Published: February 8, 2011
“It is a magical time to be a decoy collector. It is a buyer’s market, like we had in the 1970s, but there is one enormous difference. In the 1970s, there were just a dozen or so books written on the subject of decoy collecting,” noted Stephen O’Brien Jr, chairman of Boston-based Copley Fine Arts Auctions. Now there are many more references and many collectors.
Copley’s first winter sale, held at Wallace Hall of St Ignatius Loyola Church on Park Avenue at 84th Street, on Monday, January 17, proved that, buyer’s market or not, bidders are unpredictable. The 430-lot session saw active bidding on decoys and other items with crossover appeal to folk art collectors. There was reluctance among buyers of sporting-themed paintings and prints, who passed on desirable works by well-known artists. Total sales surpassed low estimate to reach $1,554,972, including premium.
Leading off Antiques Week in New York, Copley shared space at Wallace Hall with Keno Auctions, whose Americana sale was planned for the following day. O’Brien and Leigh Keno hosted a joint preview reception, treating 500-plus guests to single-malt Scotch and smoked salmon from New Brunswick, Canada. Players on the New England antiques scene lent a hand. Massachusetts auctioneers Michael Grogan and Peter Coccoluto called the sale, while New Hampshire dealer Hercules Pappachristos was among those helping on the phones.
Decoys & Folk Art
Twelve-year-old Michael Dinan held his paddle high to win a 36½-inch half-carving of a right whale by Vermont artist and sometimes picker Clark Voorhees, son of the Old Lyme, Conn., painter of the same name, for $4,600. Michael and his father were inspecting Keno’s offerings when they found the whale, which will decorate Michael’s room in Nantucket.
A small sperm whale, 17½ inches long, incised with the initials “CV” and with original paint and reset tail, fetched $2,070. A large, 35-inch sperm whale half-carving went for $11,500. Voorhees sold many of his carvings through the Four Winds Craft Guild on Nantucket. Voorhees’ whale carvings are the subject of an article by Kevin Tulimieri in the January/February 2011 issue of The Magazine Antiques .
I was shocked at how well the decoys did. The top ten estimated lots all sold at or above estimate. Additionally, the decoys brought in new buyers. Did Americana Week make a difference? “Probably,” O’Brien told Antiques and The Arts Weekly .
After disappointing results at his summer sales, O’Brien was pleased with the robust performance of pieces by A. Elmer Crowell of East Harwich, Mass. The blue-chip carvings included a pair of circa 1905 goldeneyes from a rig ordered by John Ware Willard, $109,250; a circa 1915 Hudsonian curlew with Crowell’s oval brand, $74,740; a golden plover mantel carving of about 1915, $48,875; and a running black-bellied plover of about 1910, $37,375.
The sale’s top lot was a hollow, feeding stick-up Canada goose decoy made around 1917 by John Tax of Minnesota. It sold to a phone bidder for $115,000.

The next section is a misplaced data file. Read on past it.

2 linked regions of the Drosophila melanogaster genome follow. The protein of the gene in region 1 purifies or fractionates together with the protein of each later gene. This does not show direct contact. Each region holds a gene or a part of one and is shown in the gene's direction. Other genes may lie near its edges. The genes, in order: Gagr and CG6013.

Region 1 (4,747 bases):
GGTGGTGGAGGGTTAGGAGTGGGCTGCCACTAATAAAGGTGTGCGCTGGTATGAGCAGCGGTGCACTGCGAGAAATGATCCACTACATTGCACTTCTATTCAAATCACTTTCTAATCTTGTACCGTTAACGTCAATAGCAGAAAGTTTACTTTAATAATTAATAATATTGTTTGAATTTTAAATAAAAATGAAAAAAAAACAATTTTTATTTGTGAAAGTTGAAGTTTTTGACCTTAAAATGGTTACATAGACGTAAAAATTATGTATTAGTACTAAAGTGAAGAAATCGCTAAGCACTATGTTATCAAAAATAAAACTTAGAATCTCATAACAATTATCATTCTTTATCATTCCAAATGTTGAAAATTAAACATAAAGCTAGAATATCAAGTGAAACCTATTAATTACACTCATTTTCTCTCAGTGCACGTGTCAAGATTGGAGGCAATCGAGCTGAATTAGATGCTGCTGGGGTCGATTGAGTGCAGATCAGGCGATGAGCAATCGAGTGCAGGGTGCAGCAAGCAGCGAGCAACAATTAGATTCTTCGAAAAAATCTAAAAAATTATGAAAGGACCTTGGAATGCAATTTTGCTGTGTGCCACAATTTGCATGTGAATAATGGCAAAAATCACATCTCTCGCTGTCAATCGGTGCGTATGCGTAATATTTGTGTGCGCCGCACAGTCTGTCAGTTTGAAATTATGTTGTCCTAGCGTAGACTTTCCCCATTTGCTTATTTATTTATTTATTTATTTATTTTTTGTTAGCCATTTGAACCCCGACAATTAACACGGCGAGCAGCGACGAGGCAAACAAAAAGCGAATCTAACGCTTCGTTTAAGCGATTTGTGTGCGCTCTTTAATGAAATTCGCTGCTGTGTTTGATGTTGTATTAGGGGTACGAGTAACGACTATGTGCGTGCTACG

Found several decades ago in an antiques shop in Pennsylvania, a mallard drake by Joseph W. Lincoln of Accord, Mass., went for $86,250 to a collector who said he was bidding for a friend.
A Memphis, Tenn., collector acquired a canvasback drake made around 1890 by Lee Dudley of Knott’s Island, N.C., for $80,500.
A canvasback drake by Ferdinand Bach of Detroit sold for $23,000, while a preening black duck by Albert Laing, Stratford, Conn., circa 1870, passed at $15,000.
Fine arts met with resistance as paintings by Tait, Benson, Sloane, Ripley, Pleissner, Rousseau and Foster failed to meet their reserves.
“I was disappointed that the cover lot, Arthur Fitzwilliam Tait’s ‘Guarding the Catch’ of 1850, was bought in, but we think we have it sold privately,” said O’Brien, who was nearing agreement with a buyer the day after the auction.
O’Brien added that the Tait, which was estimated at $125/175,000, was “appropriately reserved, but the market is fickle.”
Frank W. Benson’s luminous watercolor “Western Bay,” depicting a great blue heron fishing on Maine’s rocky coast, failed to sell at $30/50,000.
“Benson watercolors have been down a bit. Any good Benson watercolor used to draw between $75,000 and $100,000. They now sell between $25,000 and $50,000,” said O’Brien.
Topping sales of paintings were “The Shore Line,” a tropical oil on canvas by Ogden Pleissner, $48,875, and Pleissner’s watercolor “The Orchard Cover,” a winter hunting scene, $46,000. Fifteen Federal duck stamps and the prints that inspired them by artists ranging from “Ding” Darling to Frank W. Benson and Aiden Lassell Ripley made high estimate, $28,750. Harry Curieux Adamson’s oil on canvas “Mallards” garnered $20,7000.
Good buys included George Browne’s oil on canvas “Grouse,” $16,100, and Aiden Lassell Ripley’s “Grouse Budding,” $14,950.
“We will be back here next year. It is the perfect spot: an open, airy space with great lighting,” said O’Brien.
Copley Fine Art’s next auction is planned for July 21′2 at the Radisson Hotel in Plymouth, Mass.
For information, 617-536-0030 or www.copleyart.com .
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